(Though even in the roughest cases there is some hope.)
But. It seems to me that it is at least as likely that what tattoos really signify is not permanence but impermanence. When I look back over my life, I can find very few things I have consistently loved, believed in, or stood for. I can hardly think of a single thing I felt strongly about in 1990 that I would care to have on my skin now. As much as people go on about their identity as Christians, Trekkies, vegans, or whatever, I always feel that such talk usually makes a false assumption about the stability of any human identity. So given this, my first question would be, what kind of tattoo would be impermanence-proof? I used to think that this would be the really interesting thing about tattoos: they challenge you with a really tough question. But since I can never think of a foolproof answer, I’m not so sure. So now I’m thinking the real question re. tattoos is, how do you square yourself with the impermanence of your identity? From this point of view, the very fact that we ask of tattoos what they likely can’t deliver is the most interesting thing about them. Seen this way, a tattoo is like a stick in a stream. Sometimes the water looks still — maybe you can’t tell if it’s running or not — but if you poke a stick into it you can tell it’s moving. Maybe the value of a tattoo is in part that you probably will grow past the point where it made sense to get it. The value of the image is less what it says about who you really than how it expresses some past version of yourself. The tattoo’s intrinsic aesthetic value (if any) is compounded with something subtler — a kind of curatorship of the self. Maybe the likelihood of obsolescence is a feature, not a bug.
Or whatever. So theorizes someone who (like Tiny Ewell) doesn’t have any tattoos himself but just bugs his friends to show him theirs. A few fellow academics have been kind enough to share photos and descriptions of their tatts, all of which are gloriously cool and original and seem as likely as any to stand the test of time. The one that got me thinking of this whole line of thought belongs to Brad Osborn, a music theorist at KU whose tatt will be immediately identifiable to music theory nerds:
Robin James, a philosopher and sound artist at UNC Charlotte, has a full sleeve:
Robin has a thoughtful approach to conceiving and planning a tattoo, and to me it really paid off. She writes,
I just wanted a visually interesting tattoo–something more “design-y” than representational, something that looked good from a distance (you can still see the pattern/design). The two images are Sputnik 1 & Voyager 1. I picked those because I’m a longtime scifi/space opera fan, so that sort of imagery is really appealing to me, as is the mid-century design of those ships. I guess I also picked them b/c they’re historically significant, but mainly I picked them b/c they look good on my arm.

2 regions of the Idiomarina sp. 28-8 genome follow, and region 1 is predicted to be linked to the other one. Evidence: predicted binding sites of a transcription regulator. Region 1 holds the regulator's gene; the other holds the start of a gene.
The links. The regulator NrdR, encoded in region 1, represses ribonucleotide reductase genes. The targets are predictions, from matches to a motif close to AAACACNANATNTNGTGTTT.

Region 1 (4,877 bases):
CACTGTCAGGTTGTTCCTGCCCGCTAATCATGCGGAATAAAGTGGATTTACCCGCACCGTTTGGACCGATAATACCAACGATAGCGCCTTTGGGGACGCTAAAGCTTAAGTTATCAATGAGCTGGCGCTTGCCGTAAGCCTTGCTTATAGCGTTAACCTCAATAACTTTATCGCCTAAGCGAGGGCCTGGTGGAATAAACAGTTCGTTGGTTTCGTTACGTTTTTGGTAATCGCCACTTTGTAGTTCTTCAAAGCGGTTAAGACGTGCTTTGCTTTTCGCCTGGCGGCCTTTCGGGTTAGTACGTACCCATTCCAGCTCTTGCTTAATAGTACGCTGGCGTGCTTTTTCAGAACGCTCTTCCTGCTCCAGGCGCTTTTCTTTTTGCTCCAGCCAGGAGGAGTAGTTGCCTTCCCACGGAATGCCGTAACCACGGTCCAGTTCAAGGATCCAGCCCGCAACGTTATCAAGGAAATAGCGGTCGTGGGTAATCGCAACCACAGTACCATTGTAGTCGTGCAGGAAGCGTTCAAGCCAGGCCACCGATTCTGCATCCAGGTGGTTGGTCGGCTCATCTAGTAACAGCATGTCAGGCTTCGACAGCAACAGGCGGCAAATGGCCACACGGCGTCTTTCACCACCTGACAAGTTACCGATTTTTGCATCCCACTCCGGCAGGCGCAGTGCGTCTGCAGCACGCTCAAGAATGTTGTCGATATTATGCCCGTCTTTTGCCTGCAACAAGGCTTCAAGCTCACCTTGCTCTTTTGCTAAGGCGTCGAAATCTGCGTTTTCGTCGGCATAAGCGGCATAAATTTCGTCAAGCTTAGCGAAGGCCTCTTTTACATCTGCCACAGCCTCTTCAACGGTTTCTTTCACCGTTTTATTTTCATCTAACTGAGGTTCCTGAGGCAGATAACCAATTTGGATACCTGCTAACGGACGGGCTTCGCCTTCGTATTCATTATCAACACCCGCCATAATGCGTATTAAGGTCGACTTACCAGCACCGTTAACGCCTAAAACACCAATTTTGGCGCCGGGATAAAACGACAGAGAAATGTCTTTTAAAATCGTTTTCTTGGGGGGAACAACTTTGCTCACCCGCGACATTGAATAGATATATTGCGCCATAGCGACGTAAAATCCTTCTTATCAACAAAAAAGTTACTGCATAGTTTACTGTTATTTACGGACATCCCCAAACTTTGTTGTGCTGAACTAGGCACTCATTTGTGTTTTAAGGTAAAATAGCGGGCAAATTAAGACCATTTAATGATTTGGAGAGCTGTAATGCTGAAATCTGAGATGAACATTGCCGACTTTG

Phil Gentry, a musicology prof. at U. of Delaware and longtime musicoloblogger probably well-known to most of the Dial M readership, has a tattoo of a score by John Cage:
My standard joke is that I got it so that when other John Cage scholars challenge me, I can whip it out and question their commitment to the subject. In reality, I got it in graduate school for sappy sentimental reasons–it’s one of Cage’s “62 mesostics re: merce cunningham,” which is to say, closest thing to a love song Cage wrote.
Those are the academic tattoos that colleagues have shared with me, but in the interests of fueling my creepy obsession with other people’s skin art, I strongly encourage my tattooed readers to send me pictures of their own. It’s a new reader challenge! Haven’t had one of those since like 2008 or something. Drop me a note at my uni email: fordp at indiana dot edu
A few more geeky academic/artsy/intellectual tatts before you go. One I wish I’d thought of is Jonathan Lethem’s tattoo of the Ubik aerosol can from the cover of one of Philip K. Dick’s trippiest and best novels:
You can’t really see it; this is the design:
Another writer, Carey Harrison, has the entire first page of Theodor Adorno’s Minima Moralia tattooed on his back:
Librarians, for some reason, seem particularly prone to getting tattoos, and as librarians tend to be awesome, so too are their tatts. My favorite is a card from some alternative-universe tarot deck — Arcanum XXII, “The Librarian”:
If you do a Google image search of “music tattoos,” you get a pretty mixed bag. A lot of music tatts land in what my wife calls “piano scarf” territory. (You know, like those music-novelty gifts bedecked with treble clefs and noteheads that your aunt gives you for your birthday because she knows you’re a musician.) But as Phil’s tatt shows, avant-garde graphic notation offers real scope for a distinctive and visually-interesting design. Here’s one last tatt — a score to Brian Eno’s Music for Airports:
I don’t think I’ve exhausted this topic yet.